Keep Moving . . . Managing concussions

Mike Woods
Mike Woods

By Mike Woods

The NFL season is well underway and multiple players (including some on my fantasy team!) are sidelined with head injuries. It seems timely to review some strategies for managing concussion.

What is it?
The CDC defines a concussion as “a type of traumatic brain injury… caused by a bump, blow, or jolt to the head.” It can be a hit to the body that causes the head and brain to move rapidly back and forth. This impact or acceleration/deceleration of the brain causes ‘neuronal shearing’ and chemical changes within the brain. These cellular level changes are not detectible on imaging such as CT or MRI.

An athlete does not have to experience loss of consciousness to be diagnosed with a concussion.

Common symptoms of a concussion include headaches, dizziness, vomiting, sensitivity to light or noise, mood changes, and difficulty concentrating.

What to do?
The first step is to get appropriate medical attention. If the athlete is on the field, he or she should be evaluated by a qualified health professional.

If the athlete is suspected to have a concussion, he or she should not return to the game.

Rest is crucial for the first 24 to 72 hours. The cellular level changes that take place with a concussion require a lot of energy from the brain in order to reset back to its normal resting state. This creates a short-term energy crisis, which typically presents as significant mental exhaustion.

A physical assessment following a concussion can identify any additional injuries associated with the impact. Cervical spine sprain/strain injuries are commonly found and can contribute to headaches. Additionally, an athlete may experience visual or vestibular disturbances. If not addressed, these impairments may contribute to continued headaches or dizziness even after the brain has healed.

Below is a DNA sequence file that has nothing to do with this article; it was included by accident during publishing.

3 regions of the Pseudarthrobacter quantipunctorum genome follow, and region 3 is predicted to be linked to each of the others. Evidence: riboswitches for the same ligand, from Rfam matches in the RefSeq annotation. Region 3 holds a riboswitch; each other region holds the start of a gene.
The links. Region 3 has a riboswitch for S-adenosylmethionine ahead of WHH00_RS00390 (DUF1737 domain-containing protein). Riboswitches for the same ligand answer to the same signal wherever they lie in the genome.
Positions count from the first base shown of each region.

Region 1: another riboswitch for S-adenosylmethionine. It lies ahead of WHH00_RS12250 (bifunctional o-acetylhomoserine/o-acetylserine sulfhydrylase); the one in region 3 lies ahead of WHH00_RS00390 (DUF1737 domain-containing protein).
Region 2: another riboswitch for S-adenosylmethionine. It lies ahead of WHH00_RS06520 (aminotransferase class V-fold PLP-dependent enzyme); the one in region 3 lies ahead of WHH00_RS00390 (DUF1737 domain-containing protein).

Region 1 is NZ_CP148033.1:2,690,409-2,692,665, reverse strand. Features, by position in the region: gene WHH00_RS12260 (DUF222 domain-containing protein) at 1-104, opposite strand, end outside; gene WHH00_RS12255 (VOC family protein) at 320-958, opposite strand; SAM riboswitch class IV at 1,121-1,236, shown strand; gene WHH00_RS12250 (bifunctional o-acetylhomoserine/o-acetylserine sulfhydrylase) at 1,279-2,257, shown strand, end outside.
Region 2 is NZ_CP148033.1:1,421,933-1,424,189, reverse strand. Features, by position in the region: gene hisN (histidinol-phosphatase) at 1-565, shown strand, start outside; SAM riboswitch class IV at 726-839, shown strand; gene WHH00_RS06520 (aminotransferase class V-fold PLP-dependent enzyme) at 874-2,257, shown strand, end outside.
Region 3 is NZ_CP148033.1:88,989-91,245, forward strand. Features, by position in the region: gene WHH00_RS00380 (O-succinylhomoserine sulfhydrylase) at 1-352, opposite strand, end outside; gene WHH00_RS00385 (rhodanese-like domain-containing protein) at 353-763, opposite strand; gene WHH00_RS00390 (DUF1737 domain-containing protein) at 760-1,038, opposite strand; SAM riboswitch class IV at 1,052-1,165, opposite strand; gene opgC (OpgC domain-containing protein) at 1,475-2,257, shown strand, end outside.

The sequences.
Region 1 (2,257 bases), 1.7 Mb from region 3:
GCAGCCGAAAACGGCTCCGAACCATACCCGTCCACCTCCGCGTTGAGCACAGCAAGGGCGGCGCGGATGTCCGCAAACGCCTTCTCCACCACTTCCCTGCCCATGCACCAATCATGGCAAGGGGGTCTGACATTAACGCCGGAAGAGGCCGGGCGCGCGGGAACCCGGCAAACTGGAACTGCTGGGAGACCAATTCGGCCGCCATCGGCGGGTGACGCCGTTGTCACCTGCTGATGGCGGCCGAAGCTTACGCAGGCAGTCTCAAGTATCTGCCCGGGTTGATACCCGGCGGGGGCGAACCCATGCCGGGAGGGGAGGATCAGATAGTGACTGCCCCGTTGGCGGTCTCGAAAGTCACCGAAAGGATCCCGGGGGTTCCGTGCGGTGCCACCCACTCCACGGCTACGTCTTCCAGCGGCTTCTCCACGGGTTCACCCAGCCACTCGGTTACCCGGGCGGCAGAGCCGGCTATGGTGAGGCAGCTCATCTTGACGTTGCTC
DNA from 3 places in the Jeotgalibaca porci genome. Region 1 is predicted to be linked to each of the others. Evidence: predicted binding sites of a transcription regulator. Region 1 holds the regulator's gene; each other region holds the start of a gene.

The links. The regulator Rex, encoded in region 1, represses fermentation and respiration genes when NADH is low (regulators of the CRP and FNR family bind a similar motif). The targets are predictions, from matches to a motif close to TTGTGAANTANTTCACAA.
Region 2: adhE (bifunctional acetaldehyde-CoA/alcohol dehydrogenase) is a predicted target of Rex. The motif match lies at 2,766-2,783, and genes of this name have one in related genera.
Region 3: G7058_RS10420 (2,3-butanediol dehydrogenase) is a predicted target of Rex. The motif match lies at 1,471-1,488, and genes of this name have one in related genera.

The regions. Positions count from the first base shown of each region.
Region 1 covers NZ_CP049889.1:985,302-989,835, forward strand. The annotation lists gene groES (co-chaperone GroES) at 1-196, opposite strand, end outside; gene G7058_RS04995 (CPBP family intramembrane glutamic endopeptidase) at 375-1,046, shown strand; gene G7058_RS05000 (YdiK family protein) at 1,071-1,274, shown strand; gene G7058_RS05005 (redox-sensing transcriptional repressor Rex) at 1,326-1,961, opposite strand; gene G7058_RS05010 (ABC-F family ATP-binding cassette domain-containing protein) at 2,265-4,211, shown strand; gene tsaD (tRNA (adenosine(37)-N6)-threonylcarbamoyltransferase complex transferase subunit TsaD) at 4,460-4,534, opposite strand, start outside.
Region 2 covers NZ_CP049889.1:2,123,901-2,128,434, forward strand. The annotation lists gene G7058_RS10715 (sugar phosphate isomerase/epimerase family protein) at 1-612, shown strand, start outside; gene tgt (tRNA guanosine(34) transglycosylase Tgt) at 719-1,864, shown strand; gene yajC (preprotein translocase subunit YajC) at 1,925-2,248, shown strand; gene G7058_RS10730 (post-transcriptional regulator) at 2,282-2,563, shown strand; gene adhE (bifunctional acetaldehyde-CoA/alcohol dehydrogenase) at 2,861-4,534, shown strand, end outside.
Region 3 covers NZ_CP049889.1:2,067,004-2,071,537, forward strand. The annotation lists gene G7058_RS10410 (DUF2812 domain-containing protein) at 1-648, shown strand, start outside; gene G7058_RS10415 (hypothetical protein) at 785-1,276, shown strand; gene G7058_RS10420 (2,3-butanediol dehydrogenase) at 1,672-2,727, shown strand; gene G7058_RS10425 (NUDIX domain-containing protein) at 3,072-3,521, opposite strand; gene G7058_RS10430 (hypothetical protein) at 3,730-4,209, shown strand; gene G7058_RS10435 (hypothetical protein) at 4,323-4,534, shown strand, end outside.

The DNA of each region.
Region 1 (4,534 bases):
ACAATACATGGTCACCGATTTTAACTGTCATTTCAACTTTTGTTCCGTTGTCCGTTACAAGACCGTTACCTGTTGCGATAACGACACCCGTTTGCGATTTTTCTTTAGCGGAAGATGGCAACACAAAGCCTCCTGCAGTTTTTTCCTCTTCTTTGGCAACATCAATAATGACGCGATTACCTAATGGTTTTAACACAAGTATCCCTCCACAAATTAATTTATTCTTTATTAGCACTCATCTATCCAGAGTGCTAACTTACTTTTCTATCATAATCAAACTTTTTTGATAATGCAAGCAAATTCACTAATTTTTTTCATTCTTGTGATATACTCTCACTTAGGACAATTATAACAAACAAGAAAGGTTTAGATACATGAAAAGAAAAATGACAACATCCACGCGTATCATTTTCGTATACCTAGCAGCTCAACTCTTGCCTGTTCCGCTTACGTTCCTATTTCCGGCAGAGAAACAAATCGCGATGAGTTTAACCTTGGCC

It’s estimated that 80 to 90% of concussions resolve in seven to 10 days. The prognosis is good, so long as the brain is given a chance to rest. Just like a sprained ankle requires time to heal, injured brain tissues need time to recover. This typically means limiting any strain for the first two to three days. Similar to a sprained ankle, however, we may begin to introduce some level of activity before the injury has fully recovered, so long as this return to activity is 1) gradual, and 2) not associated with worsening of symptoms.

A physical therapist, sports medicine professional, or pediatrician familiar with concussion management protocols can assist in setting appropriate goals and expectations.

It is important to note that many high schools are now using cognitive tests such as ImPACT to determine if an athlete is ready to return. While these tests can be important tools and do provide some insight into recovery, they do not take the place of a proper comprehensive assessment, and should not be the sole factor for return-to-play decisions.

See our blog at www.VASTAsports.com for much more information on concussion management, including research and more specific management strategies—and be safe!

Mike Woods is a sports physical therapist at VASTA Performance Training and Physical Therapy. Mike and his wife live in Huntington.